Two primary schools show satisfactory inspection progress

Edna M. Moyle Primary School – Photo: Jewel Levy

Recent inspections of Edna M. Moyle and Creek and Spot Bay primary schools found that both had made satisfactory progress in addressing recommendations they were given as part of inspections during the 2014/15 school year.

The Creek and Spot Bay report issued this week rated the Cayman Brac school’s response to seven recommendations as satisfactory. The report did note a consistent weakness in targeting lessons to meet the abilities of students outside of the median for both advanced and underachieving students. It also found many improvements in addressing problems with English and math instruction, management structure and tracking students’ progress.

Inspectors found the school was doing a better job of educating special needs students, an area in which many other schools struggle.

“Due to the high levels of staffing, students with special educational needs were supported in different lessons and, in most cases, were successfully included in classes across all areas of the curriculum,” the report says.

A survey of parents found that 97 percent were satisfied with the quality of education their children were receiving. In a similar teacher survey, 100 percent reported feeling the school was providing a quality education.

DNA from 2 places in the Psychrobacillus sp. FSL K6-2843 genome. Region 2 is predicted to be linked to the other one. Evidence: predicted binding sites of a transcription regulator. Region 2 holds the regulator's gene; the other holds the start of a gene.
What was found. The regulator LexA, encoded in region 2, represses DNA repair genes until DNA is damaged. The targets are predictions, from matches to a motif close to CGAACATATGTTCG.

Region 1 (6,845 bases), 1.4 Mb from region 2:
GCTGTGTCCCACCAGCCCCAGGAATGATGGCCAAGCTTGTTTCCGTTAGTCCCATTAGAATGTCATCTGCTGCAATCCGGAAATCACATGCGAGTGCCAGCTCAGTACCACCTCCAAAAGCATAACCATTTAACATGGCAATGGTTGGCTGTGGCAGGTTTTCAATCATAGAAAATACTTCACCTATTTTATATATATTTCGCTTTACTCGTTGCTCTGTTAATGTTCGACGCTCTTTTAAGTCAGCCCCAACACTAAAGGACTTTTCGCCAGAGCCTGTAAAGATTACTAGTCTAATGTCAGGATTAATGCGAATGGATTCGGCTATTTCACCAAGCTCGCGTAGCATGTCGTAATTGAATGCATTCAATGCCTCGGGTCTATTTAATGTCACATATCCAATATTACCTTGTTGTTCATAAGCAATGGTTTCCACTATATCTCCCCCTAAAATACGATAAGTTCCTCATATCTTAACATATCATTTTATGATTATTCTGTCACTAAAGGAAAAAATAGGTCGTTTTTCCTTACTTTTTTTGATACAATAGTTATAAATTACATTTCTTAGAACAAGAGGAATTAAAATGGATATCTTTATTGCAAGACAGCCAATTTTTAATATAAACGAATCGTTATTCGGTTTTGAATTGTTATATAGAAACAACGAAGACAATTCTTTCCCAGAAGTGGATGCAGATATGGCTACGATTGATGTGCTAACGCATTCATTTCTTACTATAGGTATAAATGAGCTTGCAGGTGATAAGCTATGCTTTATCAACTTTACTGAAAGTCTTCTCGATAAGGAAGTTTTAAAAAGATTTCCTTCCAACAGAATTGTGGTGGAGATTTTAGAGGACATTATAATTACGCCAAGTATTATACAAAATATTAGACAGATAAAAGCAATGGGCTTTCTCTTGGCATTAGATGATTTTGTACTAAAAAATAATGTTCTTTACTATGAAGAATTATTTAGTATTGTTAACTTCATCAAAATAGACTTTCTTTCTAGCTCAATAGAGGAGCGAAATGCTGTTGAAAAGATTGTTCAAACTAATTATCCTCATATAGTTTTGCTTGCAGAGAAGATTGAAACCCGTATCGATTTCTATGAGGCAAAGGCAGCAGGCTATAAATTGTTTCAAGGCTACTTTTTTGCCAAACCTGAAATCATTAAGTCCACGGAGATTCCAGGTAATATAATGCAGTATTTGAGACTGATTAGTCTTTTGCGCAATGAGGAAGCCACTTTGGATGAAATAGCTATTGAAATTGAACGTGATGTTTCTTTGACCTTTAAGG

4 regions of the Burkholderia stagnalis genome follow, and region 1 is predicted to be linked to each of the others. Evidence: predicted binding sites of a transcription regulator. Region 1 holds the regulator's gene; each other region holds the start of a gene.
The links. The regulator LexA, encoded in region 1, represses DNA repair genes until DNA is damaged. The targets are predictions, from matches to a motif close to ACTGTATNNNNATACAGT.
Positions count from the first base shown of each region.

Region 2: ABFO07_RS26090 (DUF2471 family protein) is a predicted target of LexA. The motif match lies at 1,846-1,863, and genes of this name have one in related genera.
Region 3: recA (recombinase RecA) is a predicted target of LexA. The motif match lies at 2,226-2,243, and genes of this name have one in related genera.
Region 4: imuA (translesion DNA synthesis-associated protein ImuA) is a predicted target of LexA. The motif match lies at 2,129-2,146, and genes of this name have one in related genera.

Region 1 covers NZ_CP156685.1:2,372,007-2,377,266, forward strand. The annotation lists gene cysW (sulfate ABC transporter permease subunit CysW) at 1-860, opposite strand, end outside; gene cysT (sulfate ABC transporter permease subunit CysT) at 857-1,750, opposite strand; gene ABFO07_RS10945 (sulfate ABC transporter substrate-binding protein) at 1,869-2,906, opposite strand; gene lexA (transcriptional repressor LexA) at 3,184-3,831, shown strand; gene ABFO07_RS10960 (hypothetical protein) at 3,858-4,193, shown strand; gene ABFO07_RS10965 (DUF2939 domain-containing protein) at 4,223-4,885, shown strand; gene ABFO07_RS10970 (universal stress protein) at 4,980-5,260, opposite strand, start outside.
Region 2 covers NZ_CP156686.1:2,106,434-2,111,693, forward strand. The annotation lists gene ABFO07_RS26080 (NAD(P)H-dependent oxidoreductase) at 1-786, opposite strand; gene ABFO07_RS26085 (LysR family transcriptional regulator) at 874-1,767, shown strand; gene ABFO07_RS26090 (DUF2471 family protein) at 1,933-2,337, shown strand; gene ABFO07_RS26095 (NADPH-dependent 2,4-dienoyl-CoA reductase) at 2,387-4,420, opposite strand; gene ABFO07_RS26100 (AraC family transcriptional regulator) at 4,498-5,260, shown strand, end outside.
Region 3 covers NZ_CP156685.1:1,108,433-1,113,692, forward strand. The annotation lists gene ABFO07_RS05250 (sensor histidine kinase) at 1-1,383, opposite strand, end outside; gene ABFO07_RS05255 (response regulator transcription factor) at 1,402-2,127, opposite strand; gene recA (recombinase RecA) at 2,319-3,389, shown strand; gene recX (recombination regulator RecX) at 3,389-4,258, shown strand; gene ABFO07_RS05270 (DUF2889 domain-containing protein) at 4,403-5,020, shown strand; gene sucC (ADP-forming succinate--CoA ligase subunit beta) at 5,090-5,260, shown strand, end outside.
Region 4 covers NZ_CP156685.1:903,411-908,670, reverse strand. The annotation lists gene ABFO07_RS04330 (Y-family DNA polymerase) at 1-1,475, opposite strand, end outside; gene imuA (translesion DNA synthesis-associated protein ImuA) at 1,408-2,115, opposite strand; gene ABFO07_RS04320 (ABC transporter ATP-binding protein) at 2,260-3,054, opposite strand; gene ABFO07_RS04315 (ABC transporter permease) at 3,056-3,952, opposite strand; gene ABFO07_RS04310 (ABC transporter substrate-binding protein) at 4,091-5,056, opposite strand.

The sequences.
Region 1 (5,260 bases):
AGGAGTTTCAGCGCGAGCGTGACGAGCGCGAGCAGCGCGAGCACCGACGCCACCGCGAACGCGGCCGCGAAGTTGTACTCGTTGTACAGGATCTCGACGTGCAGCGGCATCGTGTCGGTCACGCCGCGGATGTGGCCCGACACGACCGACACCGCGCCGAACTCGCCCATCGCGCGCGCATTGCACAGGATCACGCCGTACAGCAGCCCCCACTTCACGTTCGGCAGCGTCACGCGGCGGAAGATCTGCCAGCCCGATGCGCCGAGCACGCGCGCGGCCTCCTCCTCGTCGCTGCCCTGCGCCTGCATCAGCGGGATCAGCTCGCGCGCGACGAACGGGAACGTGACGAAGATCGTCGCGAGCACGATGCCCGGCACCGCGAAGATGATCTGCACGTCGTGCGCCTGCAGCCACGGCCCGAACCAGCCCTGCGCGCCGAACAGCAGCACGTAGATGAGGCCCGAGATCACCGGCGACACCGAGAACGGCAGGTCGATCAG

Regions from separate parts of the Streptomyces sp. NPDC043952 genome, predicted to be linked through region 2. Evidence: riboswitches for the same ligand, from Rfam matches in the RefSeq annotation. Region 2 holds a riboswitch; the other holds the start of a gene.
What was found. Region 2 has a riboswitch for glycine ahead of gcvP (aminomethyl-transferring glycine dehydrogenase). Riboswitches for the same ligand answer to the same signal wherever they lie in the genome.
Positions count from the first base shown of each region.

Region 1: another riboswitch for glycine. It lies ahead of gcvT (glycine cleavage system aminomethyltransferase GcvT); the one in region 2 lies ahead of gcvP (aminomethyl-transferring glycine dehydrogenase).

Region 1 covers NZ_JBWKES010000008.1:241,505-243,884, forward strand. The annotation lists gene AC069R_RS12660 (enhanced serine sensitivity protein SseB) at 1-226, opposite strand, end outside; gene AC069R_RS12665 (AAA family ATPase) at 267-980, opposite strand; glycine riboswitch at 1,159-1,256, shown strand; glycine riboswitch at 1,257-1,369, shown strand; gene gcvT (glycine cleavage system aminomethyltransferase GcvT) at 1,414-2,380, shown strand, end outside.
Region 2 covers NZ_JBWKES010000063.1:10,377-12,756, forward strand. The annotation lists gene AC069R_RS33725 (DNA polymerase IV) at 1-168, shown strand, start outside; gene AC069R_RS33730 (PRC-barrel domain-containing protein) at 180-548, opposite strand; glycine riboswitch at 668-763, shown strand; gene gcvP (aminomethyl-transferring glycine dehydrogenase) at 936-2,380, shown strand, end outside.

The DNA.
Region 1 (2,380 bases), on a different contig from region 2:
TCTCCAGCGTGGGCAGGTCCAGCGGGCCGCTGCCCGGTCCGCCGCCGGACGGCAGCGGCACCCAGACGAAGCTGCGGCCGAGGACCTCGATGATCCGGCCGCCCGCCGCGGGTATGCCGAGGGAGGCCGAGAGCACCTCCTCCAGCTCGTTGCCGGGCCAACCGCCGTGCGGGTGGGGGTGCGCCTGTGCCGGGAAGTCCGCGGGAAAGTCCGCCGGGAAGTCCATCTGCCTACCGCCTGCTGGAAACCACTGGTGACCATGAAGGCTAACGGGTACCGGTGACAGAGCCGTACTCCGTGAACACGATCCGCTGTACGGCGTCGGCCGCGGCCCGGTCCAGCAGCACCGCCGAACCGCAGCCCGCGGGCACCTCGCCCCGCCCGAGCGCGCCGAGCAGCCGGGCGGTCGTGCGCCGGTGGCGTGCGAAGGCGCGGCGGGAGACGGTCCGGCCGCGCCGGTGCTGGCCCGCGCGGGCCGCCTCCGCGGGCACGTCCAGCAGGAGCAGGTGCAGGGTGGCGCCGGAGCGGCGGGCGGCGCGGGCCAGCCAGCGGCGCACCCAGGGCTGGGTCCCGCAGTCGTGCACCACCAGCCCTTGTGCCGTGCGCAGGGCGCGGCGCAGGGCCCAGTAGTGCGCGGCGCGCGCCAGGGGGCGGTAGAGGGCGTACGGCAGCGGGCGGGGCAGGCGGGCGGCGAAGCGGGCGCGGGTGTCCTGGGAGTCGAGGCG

There was similar satisfaction at North Side’s Edna M. Moyle school. Only 10 parents responded to the survey question about overall satisfaction with the school, but all said they agreed or strongly agreed their children were being well served. All of the faculty members who were surveyed also agreed.

Teachers and staff at Edna M. Moyle were found to be improving on seven areas of concern identified in the previous inspection three years ago, including improving the school’s management structure, the rate of student progress and addressing the individual needs of students.

While progress was made in this final area, the report still found that “in many lessons, inspectors observed whole class teaching which did not sufficiently challenge the more able students, and this sometimes led to their disengagement.”

Public comment meetings to gather input on a proposed framework for future inspections were recently completed. Peter Carpenter, director of the Office of Education Standards, said the most common suggestion he received was to do inspections more frequently than the proposed four-year cycle.

The framework must be approved by the Legislative Assembly. Mr. Carpenter said he expects to have it published online by June 28 so that administrators can begin using it for self-evaluation before the start of the next school year.

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